Throughout the 1990s, the study of nationalism, and state and national identities gained momentum in the discipline of International Relations (IR). With the emergence of ethno-national claims across the globe and the dissolution of multinational states, authors sought to comprehend what drove national interests and behaviors both domestically and internationally. Recently, literature on identities and cultures has again been burgeoning—with one major difference. In the 1990s, national identities and cultures were largely depicted as uniform, cohesive ‘units’ that would explain states’ behaviors and interests. Literature on strategic culture is a relevant case in point. Currently, authors seem to be focusing instead on the diversity of identities and recognition of difference. Andrew Hurrell’s decade-long research agenda on pluralism and global international relations is an illustrative example.
In a political climate characterized by daily claims of ‘fake news’ and ‘alternative facts,’ it is hard to think of a subject more relevant to our time than the American presidency and the politics of deceit. In his new book, John Schuessler demonstrates that the issue of deception and American foreign policy long predates the Trump era. Deceit on the Road to War examines three important case studies: Franklin’s Roosevelt’s maneuvering of the American people into support for the war in Europe, Lyndon Johnson’s deceitful efforts to justify greater American military involvement in North and South Vietnam, and George W. Bush’s overselling of the war in Iraq. Of course, not all cases of presidential deception are exactly the same and the results can also vary. Unlike Johnson and Bush, FDR’s use of deception was probably necessary given the situation he faced, and America’s victory in the war has subjected him to far less historical scrutiny than presidents whose deception ended in defeat.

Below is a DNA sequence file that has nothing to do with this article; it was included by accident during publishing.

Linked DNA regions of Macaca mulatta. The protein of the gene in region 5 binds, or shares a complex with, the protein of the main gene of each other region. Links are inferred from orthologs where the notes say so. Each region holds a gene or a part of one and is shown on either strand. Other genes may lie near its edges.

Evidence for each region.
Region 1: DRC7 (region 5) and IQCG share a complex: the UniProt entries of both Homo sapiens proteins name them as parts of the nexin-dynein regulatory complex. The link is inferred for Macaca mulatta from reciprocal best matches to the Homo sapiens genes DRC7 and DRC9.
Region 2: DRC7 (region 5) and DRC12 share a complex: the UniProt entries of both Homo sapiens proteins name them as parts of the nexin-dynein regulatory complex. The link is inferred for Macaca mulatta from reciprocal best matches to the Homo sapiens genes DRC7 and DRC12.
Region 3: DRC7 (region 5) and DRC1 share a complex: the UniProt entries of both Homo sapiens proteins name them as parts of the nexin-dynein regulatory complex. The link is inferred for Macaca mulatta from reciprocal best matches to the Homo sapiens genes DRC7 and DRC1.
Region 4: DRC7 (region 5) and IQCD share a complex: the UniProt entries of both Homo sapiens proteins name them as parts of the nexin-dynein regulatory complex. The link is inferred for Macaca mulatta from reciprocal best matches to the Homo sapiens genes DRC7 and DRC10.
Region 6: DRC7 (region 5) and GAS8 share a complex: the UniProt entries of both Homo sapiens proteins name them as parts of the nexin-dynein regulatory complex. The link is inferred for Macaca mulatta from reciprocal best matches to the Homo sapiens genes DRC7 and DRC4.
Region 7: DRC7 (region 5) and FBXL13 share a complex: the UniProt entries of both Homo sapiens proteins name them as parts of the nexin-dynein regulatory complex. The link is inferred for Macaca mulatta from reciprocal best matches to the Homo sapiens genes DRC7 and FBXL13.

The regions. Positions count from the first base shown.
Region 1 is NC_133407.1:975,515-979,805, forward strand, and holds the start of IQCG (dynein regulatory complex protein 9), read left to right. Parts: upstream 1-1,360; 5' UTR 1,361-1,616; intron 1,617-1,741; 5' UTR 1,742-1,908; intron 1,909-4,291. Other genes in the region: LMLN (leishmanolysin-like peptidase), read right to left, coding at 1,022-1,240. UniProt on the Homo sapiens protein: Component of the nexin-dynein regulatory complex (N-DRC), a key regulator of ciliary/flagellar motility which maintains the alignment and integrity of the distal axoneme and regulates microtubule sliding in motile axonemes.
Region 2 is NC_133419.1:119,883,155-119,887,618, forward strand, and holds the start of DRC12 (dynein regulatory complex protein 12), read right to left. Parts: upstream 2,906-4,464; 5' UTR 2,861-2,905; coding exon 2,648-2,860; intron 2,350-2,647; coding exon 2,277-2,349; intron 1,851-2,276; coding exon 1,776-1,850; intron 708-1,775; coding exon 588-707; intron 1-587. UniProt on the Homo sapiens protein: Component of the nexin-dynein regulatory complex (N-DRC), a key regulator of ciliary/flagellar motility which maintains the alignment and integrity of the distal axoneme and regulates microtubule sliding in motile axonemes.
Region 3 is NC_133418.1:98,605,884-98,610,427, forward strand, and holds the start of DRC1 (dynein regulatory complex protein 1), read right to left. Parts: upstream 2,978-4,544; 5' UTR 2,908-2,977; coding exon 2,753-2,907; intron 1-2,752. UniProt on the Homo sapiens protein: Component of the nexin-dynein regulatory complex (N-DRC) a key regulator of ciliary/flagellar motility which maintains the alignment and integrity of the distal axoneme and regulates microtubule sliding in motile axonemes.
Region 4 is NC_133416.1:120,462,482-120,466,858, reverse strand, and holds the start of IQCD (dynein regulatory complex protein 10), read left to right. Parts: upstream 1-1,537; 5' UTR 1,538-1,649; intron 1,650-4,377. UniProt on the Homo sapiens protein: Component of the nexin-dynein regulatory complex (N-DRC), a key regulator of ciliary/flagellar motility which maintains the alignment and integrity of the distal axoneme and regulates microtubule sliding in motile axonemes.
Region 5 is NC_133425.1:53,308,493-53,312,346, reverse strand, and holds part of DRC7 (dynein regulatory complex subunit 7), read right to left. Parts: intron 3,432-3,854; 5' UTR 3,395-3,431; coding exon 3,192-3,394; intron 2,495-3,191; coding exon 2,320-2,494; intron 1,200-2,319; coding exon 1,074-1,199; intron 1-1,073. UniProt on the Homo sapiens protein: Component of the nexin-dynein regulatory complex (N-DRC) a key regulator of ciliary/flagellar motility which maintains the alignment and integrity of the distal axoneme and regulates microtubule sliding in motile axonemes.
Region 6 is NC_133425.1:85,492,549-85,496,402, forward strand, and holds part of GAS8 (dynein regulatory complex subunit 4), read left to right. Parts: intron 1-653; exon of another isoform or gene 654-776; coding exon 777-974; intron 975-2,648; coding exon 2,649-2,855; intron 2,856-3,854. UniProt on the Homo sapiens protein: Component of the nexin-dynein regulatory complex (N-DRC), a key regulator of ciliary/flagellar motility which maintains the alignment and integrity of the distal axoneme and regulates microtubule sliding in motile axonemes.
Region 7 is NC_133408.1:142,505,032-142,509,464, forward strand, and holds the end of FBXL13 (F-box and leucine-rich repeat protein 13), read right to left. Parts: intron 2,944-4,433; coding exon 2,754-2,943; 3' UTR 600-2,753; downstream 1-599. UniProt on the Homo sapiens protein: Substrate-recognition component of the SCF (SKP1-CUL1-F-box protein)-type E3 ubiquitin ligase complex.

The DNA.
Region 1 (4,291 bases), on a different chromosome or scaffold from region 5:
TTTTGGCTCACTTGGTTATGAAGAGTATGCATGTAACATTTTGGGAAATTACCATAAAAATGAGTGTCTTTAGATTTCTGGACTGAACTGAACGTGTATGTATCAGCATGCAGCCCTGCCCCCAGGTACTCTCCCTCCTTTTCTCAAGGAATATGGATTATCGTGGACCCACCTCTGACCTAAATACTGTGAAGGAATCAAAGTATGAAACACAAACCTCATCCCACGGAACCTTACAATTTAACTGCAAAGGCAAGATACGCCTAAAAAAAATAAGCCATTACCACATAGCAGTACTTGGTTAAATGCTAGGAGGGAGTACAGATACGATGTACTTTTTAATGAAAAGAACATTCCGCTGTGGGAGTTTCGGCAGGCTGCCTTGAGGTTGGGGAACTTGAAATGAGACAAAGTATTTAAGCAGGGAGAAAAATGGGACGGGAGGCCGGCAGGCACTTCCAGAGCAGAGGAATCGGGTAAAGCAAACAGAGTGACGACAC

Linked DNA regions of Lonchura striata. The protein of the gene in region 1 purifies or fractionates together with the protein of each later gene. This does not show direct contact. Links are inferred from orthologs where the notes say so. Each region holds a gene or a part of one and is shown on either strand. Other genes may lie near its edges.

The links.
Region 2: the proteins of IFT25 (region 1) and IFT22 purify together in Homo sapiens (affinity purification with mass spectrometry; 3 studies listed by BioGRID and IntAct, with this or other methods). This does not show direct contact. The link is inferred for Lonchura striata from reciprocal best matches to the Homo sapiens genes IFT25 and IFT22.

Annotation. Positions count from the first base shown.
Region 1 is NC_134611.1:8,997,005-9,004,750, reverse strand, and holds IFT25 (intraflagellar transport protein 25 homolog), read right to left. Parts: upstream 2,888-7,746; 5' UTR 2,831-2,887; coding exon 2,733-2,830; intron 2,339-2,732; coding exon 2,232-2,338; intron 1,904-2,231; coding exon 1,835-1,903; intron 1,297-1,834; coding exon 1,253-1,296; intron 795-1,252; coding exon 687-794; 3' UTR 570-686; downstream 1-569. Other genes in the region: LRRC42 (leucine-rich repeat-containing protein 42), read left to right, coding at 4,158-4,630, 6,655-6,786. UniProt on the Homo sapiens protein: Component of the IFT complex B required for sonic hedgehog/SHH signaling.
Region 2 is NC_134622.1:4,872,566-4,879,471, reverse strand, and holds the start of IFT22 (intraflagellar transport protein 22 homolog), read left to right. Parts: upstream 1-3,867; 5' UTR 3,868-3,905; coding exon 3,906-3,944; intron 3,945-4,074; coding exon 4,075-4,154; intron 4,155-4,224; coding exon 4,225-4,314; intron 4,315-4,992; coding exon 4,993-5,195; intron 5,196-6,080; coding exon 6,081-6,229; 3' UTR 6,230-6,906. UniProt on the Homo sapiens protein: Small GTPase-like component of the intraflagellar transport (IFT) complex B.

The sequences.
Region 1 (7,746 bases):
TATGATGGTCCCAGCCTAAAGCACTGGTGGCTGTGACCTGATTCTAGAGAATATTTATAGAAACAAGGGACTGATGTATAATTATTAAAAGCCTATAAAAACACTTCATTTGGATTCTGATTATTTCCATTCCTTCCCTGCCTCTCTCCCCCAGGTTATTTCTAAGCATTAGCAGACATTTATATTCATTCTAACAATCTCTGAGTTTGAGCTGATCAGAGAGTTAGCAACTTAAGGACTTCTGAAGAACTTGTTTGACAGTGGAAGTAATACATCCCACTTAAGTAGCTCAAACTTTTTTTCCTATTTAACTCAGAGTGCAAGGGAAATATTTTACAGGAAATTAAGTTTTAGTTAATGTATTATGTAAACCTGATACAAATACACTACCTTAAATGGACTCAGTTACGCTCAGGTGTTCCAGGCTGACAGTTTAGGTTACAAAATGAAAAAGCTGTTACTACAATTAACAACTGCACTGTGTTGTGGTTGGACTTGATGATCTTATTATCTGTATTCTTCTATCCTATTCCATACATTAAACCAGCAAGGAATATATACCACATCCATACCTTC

Perhaps the most important question in modern cyber security revolves around the issue of the efficacy of cyber operations. We know very little about how states achieve their goals in cyberspace, whether in deterring action, which is maintaining the status quo and preventing attacks, or in compellence, which is changing behavior by going on the offensive.
“Identity matters for security outcomes”, writes Jarrod Hayes in this fascinating roundtable on his 2013 book, Constructing National Security. Is there anyone working on international security today who can possibly think otherwise? Even the most diehard rationalist must surely recognize the importance of identity to President Donald Trump’s worldview, and to how other states, whether allies or adversaries, are developing their security policies in response to Trump’s election. But how much does identity matter? And when does identity matter? These are thornier issues. In answering these questions, both Constructing National Security and the contributors to this roundtable offer much food for thought.
The American political class has been working itself into a lather over the hacking of a number of email accounts, evidently by Russian intelligence, and the subsequent leaking of information from those emails during the recent presidential election campaign. Those leaks, it is said, hurt Democratic Presidential candidate Hillary Clinton and might well have cost her the election.